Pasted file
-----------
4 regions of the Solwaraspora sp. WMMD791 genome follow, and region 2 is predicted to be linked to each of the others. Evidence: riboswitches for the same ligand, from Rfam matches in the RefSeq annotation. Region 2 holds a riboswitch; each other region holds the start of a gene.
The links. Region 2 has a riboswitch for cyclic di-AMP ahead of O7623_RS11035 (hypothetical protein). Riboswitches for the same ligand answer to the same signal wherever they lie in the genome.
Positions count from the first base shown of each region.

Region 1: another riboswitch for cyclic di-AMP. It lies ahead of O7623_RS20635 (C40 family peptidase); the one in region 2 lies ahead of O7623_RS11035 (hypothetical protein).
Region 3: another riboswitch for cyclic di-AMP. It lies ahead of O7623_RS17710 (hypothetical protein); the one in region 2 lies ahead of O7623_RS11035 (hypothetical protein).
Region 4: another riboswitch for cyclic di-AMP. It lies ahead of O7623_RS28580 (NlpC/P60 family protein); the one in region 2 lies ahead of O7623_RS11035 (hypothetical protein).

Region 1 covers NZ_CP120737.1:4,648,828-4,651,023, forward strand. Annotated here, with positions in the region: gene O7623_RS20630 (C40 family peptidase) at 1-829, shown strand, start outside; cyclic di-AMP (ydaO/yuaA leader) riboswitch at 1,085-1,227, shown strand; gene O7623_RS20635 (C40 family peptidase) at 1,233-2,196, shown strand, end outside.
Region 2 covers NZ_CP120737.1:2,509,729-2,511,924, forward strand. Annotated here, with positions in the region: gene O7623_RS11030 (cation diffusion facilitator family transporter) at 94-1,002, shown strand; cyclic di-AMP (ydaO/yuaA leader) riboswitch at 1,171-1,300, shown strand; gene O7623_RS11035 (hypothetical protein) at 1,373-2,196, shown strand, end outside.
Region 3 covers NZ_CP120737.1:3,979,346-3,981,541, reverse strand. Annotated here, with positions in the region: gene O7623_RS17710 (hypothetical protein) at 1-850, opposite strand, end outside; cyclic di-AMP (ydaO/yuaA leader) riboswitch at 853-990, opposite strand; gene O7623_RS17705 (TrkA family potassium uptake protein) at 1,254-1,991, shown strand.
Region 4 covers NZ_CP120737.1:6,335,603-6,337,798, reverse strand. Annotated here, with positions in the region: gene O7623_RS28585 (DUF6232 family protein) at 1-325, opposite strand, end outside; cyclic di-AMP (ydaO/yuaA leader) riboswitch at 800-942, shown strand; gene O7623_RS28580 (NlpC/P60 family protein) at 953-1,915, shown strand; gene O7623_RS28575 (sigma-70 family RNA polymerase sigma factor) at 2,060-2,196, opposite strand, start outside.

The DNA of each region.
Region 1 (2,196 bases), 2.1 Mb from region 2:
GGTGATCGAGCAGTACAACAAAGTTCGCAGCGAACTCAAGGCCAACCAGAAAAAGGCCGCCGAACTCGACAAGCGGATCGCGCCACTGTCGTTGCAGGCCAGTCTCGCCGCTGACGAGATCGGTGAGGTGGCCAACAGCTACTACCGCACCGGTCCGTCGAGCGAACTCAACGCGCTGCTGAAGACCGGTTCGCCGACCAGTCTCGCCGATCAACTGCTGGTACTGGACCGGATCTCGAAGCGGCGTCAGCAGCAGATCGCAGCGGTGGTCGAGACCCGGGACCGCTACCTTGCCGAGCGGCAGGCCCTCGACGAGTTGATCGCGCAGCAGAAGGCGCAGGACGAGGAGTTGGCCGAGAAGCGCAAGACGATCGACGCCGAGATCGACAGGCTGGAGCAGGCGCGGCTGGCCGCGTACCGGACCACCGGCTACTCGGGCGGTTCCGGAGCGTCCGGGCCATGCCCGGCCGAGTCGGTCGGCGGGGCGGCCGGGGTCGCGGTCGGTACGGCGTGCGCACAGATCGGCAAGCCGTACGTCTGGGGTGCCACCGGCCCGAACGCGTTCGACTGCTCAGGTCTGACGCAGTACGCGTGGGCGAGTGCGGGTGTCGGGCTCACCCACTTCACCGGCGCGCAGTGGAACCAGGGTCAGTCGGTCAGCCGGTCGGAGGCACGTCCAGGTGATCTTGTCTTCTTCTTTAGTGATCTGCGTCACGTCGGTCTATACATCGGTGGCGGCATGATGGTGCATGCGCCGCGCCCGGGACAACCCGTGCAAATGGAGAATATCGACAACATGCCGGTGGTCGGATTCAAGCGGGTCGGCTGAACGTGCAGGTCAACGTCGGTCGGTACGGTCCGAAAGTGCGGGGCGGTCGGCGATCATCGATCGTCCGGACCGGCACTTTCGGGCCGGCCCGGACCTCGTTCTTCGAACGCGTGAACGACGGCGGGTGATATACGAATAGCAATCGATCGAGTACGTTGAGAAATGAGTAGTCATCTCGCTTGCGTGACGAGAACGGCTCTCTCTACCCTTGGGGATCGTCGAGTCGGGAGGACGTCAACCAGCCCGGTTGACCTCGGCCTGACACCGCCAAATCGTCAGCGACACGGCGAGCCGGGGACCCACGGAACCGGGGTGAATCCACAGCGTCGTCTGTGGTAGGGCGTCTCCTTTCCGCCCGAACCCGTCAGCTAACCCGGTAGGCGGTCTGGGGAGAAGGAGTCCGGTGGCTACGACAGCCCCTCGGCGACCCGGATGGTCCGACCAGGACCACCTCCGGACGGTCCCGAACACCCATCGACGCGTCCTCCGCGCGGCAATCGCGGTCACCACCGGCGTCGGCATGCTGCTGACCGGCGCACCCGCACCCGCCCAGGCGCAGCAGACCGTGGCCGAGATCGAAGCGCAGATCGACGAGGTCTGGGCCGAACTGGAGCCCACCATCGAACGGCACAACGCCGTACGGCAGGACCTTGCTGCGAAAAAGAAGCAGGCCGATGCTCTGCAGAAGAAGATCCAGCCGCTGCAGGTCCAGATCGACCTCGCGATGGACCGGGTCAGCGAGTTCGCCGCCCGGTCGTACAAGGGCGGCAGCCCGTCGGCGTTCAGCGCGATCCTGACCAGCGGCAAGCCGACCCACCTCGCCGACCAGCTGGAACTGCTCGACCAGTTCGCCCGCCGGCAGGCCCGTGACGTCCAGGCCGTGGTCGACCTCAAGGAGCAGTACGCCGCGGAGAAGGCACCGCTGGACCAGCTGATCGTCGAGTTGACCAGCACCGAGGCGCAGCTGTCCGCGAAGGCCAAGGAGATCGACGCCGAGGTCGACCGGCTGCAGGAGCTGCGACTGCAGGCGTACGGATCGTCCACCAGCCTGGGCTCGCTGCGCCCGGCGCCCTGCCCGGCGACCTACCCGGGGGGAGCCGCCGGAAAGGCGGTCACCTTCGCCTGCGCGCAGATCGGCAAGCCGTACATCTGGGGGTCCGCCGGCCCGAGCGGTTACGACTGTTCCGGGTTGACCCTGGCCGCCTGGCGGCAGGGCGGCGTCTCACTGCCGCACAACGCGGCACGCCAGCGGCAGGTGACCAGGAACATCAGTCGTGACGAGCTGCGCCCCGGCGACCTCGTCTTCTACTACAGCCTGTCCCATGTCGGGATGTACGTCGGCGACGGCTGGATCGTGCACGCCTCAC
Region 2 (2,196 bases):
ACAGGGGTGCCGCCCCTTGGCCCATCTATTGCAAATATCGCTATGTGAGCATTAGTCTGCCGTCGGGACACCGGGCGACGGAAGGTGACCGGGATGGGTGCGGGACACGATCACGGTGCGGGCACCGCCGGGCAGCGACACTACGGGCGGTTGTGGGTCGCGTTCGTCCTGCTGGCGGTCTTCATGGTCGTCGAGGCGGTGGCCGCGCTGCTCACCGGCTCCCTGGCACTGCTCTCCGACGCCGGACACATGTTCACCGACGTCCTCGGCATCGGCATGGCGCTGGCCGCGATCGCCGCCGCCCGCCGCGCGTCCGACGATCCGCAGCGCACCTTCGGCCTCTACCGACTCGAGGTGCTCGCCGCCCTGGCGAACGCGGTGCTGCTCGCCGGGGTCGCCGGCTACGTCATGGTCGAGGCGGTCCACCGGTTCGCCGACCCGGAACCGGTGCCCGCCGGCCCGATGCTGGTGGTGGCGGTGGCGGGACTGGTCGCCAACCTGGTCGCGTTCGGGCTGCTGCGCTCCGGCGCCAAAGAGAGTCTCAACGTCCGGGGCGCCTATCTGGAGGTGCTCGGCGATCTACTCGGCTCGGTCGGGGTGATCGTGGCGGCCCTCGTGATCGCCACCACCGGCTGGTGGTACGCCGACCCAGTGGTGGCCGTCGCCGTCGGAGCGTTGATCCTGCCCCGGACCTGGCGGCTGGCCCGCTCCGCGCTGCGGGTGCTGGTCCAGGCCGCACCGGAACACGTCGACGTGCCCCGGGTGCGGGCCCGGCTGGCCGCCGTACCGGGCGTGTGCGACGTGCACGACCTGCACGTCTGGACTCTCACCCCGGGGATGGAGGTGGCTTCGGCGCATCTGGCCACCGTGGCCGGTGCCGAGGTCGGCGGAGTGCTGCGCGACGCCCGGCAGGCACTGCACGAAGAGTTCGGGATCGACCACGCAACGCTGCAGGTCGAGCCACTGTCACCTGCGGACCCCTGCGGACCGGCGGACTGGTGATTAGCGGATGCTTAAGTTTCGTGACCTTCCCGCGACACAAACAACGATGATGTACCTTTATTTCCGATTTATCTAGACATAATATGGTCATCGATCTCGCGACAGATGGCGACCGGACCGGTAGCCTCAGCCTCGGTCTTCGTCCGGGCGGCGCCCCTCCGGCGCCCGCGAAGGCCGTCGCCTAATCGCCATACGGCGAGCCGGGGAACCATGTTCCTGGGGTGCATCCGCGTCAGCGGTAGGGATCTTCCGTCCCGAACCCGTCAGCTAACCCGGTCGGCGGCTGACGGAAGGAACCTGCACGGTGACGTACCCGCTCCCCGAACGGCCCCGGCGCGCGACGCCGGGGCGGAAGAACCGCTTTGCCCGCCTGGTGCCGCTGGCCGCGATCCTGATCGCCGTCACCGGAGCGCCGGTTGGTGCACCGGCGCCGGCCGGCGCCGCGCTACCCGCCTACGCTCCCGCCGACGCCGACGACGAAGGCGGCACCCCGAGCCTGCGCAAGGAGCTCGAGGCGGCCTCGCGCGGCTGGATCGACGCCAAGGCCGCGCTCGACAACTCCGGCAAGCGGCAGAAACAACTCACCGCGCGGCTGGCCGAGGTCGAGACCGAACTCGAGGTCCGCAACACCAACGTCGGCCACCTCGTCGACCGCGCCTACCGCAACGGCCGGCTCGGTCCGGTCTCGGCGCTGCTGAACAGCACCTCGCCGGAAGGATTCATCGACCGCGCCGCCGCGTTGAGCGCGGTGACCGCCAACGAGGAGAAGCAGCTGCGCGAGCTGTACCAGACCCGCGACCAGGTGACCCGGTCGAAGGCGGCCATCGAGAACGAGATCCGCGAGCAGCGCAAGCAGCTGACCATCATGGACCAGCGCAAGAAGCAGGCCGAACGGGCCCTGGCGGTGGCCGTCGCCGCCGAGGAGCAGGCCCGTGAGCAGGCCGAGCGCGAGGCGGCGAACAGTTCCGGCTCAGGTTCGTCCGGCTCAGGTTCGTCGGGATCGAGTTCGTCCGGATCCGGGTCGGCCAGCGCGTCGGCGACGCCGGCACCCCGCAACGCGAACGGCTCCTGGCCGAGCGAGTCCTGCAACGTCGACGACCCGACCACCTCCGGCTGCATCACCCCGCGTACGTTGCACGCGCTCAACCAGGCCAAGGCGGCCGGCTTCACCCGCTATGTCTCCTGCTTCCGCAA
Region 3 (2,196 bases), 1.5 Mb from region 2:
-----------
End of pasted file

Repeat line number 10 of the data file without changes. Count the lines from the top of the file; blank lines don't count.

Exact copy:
Region 4 covers NZ_CP120737.1:6,335,603-6,337,798, reverse strand. Annotated here, with positions in the region: gene O7623_RS28585 (DUF6232 family protein) at 1-325, opposite strand, end outside; cyclic di-AMP (ydaO/yuaA leader) riboswitch at 800-942, shown strand; gene O7623_RS28580 (NlpC/P60 family protein) at 953-1,915, shown strand; gene O7623_RS28575 (sigma-70 family RNA polymerase sigma factor) at 2,060-2,196, opposite strand, start outside.